The opinion of the court was delivered by: Katz, Senior District Judge.
According to the complaint, plaintiff Joe Kobaissi was injured
in an automobile accident on May 12, 1998, while he was driving a
taxi cab. Following settlement with Hartford Insurance Company,
presumably the insurer of the other driver, see Compl. ¶¶ 7-8,
plaintiff informed his own insurer, the defendant in this case,
that he would file an underinsured motorist (UIM) claim. See
id. ¶ 10. The defendant apparently claimed that UIM coverage had
been waived, thus spawning the present lawsuit. See id. ¶ 11.
Mr. Kobaissi's three-count complaint seeks stacked UIM benefits
of $45,000, along with attorneys' fees. It also alleges
violations of 42 P.S. § 8371 and seeks interest, punitive
damages, and court costs and attorneys' fees for bad faith denial
of insurance coverage. Although this information is not found in
the complaint itself, the notice of removal states that Mr.
Kobaissi has submitted approximately $12,000 in medical bills.
Each individual count, however, requests relief "not in excess of
Although neither plaintiff's reply to the notice of removal nor
his petition to remand elaborates on these basic facts, plaintiff
includes an affidavit that states:
I Hilal Joe Kobaissi, hereby state and affirm that
I stipulate that my damages as a result of injuries
sustained in my automobile accident on May 12, 1999,
do not exceed the jurisdictional limits of the
federal district court in the amount of $75,000.00.
I stipulate that the value of my case is less than
$75,000. This stipulation is being made voluntarily
and without any coercion or undue influence from
anyone. I have been informed by my attorney that I
will forever be bound by this stipulation and that I
will never receive any damages over and above that
which I have stipulated not to receive.
Reply to Notice of Removal, Ex. A; Pet. for Remand, Ex. A.
A defendant may remove a civil action to federal court if that
court would have had original jurisdiction over the cause of
action. See 28 U.S.C. § 1441(b).*fn1 Here, defendant claims
diversity jurisdiction and thus has the burden of showing that
the parties are diverse in citizenship and that the amount in
controversy exceeds $75,000. See 28 U.S.C. § 1332. As the
parties here appear to be diverse, the only question is whether
the amount in controversy has been met.
Removal statutes are to be strictly construed, and all doubts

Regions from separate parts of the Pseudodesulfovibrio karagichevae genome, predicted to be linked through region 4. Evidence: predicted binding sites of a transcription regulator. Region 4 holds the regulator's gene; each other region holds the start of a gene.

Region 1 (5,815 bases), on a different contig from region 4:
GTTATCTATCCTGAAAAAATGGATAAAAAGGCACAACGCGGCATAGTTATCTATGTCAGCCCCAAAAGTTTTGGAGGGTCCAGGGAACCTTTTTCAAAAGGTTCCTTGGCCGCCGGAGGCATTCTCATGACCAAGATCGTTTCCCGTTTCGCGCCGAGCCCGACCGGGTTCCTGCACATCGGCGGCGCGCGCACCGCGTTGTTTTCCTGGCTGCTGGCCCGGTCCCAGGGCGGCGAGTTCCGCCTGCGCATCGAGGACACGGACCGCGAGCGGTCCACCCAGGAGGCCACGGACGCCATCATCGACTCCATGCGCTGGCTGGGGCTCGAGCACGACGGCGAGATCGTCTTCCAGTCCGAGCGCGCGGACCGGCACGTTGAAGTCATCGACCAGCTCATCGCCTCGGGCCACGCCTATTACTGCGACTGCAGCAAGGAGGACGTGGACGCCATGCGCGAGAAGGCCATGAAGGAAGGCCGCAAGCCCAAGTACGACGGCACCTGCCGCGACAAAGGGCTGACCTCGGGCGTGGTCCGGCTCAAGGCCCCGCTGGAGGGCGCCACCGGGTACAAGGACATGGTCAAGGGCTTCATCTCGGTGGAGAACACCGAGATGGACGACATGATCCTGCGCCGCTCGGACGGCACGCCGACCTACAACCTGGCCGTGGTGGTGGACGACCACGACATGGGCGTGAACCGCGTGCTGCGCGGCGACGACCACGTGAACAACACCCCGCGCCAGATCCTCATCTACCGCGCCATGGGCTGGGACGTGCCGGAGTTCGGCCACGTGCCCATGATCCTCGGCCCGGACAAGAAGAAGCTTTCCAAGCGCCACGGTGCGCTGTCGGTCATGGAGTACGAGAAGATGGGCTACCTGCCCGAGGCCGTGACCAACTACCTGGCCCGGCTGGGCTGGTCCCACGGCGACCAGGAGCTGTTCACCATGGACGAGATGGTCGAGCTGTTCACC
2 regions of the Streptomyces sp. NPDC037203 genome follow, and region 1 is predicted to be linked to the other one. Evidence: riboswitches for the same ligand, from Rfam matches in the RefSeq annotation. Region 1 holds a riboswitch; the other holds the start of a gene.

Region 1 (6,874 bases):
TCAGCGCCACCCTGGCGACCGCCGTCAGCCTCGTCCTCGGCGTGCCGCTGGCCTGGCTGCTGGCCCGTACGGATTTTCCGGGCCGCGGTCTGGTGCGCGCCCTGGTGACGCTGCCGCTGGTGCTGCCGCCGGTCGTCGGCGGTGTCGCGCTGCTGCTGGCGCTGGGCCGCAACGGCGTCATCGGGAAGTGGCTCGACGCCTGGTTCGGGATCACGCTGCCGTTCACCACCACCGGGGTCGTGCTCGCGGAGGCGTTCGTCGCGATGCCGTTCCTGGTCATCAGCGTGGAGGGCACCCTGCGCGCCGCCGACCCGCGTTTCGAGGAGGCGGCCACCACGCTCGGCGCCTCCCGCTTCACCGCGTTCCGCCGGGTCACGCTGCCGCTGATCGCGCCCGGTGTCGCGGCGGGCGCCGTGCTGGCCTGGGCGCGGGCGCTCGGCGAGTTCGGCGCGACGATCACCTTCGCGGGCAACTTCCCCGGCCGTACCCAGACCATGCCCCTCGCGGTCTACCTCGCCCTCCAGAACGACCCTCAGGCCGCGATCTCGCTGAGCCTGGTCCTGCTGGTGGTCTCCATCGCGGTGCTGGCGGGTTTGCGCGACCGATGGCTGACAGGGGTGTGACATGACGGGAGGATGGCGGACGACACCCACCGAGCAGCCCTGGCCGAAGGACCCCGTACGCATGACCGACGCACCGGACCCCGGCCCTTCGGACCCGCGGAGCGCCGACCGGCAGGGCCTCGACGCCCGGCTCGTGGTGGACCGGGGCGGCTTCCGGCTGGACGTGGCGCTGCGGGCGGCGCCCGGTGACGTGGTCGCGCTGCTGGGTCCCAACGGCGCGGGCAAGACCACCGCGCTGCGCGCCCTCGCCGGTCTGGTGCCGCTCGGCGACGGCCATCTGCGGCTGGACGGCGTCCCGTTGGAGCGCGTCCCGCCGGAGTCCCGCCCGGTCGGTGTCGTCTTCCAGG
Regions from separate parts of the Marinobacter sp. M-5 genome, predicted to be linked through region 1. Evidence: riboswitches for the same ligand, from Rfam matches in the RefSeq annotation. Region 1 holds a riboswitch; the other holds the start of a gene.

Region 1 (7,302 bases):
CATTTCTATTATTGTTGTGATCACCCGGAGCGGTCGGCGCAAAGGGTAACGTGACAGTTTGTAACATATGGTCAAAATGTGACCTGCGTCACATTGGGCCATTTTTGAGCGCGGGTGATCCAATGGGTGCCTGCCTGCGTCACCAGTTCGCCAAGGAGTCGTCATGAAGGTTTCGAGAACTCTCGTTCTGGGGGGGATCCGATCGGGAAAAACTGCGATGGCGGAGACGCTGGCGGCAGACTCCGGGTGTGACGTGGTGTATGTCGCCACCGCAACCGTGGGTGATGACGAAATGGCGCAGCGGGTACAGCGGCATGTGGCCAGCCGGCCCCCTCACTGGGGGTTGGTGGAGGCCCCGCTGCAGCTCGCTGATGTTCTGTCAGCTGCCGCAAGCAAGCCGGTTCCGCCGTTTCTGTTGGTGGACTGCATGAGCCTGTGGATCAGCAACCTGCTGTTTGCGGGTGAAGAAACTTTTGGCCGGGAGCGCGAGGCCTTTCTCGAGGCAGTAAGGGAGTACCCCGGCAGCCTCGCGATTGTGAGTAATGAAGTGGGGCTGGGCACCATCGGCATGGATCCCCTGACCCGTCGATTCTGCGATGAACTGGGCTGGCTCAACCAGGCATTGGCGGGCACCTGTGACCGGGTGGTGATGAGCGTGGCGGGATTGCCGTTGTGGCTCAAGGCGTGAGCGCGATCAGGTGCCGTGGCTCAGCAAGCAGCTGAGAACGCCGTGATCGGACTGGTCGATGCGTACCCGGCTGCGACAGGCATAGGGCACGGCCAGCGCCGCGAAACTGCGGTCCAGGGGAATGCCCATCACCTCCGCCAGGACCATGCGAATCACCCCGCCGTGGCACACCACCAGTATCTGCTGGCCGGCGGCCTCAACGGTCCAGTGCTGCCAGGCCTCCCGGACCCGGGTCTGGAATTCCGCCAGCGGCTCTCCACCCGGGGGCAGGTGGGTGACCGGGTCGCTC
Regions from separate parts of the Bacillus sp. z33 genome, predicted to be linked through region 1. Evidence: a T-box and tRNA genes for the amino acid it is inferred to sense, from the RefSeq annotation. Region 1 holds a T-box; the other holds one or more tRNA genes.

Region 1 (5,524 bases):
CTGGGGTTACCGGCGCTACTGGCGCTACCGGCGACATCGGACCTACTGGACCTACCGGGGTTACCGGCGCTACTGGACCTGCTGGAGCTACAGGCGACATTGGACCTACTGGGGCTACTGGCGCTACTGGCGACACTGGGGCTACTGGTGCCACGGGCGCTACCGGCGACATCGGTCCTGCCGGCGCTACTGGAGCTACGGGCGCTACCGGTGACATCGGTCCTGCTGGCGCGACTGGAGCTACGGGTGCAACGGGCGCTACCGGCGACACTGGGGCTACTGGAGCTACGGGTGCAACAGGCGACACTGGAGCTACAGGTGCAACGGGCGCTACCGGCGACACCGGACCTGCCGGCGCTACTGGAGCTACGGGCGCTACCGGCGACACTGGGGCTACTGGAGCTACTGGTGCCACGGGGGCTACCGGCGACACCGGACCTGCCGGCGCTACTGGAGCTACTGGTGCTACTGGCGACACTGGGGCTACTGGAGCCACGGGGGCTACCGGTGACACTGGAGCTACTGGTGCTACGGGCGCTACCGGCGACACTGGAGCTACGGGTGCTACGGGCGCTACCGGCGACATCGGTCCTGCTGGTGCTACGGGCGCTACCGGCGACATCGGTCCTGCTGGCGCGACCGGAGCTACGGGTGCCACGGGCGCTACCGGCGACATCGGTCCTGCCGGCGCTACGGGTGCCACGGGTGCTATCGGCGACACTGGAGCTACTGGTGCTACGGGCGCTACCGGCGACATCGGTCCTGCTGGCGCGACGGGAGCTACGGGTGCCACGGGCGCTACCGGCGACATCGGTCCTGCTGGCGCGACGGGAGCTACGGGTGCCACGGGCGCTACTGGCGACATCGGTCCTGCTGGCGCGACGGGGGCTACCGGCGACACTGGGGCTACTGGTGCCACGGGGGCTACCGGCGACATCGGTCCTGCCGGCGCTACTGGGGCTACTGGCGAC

must be resolved in favor of remand. See, e.g., Angus v. Shiley
Inc., 989 F.2d 142, 145 (3d Cir. 1993); Boyer v. Snap-On
Tools, 913 F.2d 108, 111 (3d Cir. 1990). The amount in
controversy is determined as of the date of removal, see
Meritcare Inc. v. St. Paul Mercury Ins. Co., 166 F.3d 214, 217
(3d Cir. 1999); that is, a plaintiff may not subsequently amend a
complaint so as to defeat federal jurisdiction. See Angus, 989
F.2d at 145. As the party urging removal, it is the defendant's
burden to show that removal is appropriate. See Boyer, 913 F.2d
at 111. There is a split among the courts in this district as to
what standard of proof to apply, and the Third Circuit has not
ruled explicitly on the matter.*fn2 The
court finds it unnecessary to decide this question, however, as
the defendant has not met its burden under any standard.
The "general federal rule is to decide the amount in
controversy from the complaint itself." Angus, 989 F.2d at 145.
If the amount at issue is not clear from the face of the
complaint itself, the court must evaluate the claim on its own
and attempt to discern the "reasonable value" of the rights being
litigated, including punitive damages. See id. at 146;
International Fleet Auto Sales v. National Auto Credit, Civ.A.
No. 97-CV-1675, 1999 WL 95258, at *3 (E.D.Pa. Feb.22, 1999);
Feldman v. New York Life Ins. Co., Civ.A. No. 97-4684, 1998 WL
94800, at *4 (E.D.Pa. Mar.4, 1998). The court may look at the
notice of removal in such circumstances to determine whether the
defendant has met its burden. See, e.g., Johnson v. Costco
Wholesale, Civ.A. No. 99-cv-3576, 1999 WL 740690, at *2 (E.D.Pa.
A plaintiff may not seek to defeat a defendant's statutory
right of removal by artful pleading that would artificially
minimize the damages at issue for purposes of federal
jurisdiction yet permit recovery of higher damages in a state
court. Thus, ad damnum clauses such as those found in this
complaint do not resolve the question of the amount in
controversy. See Meritcare, 166 F.3d at 217.*fn3 Similarly, a
subsequent stipulation that damages do not exceed the
jurisdictional limit cannot defeat ...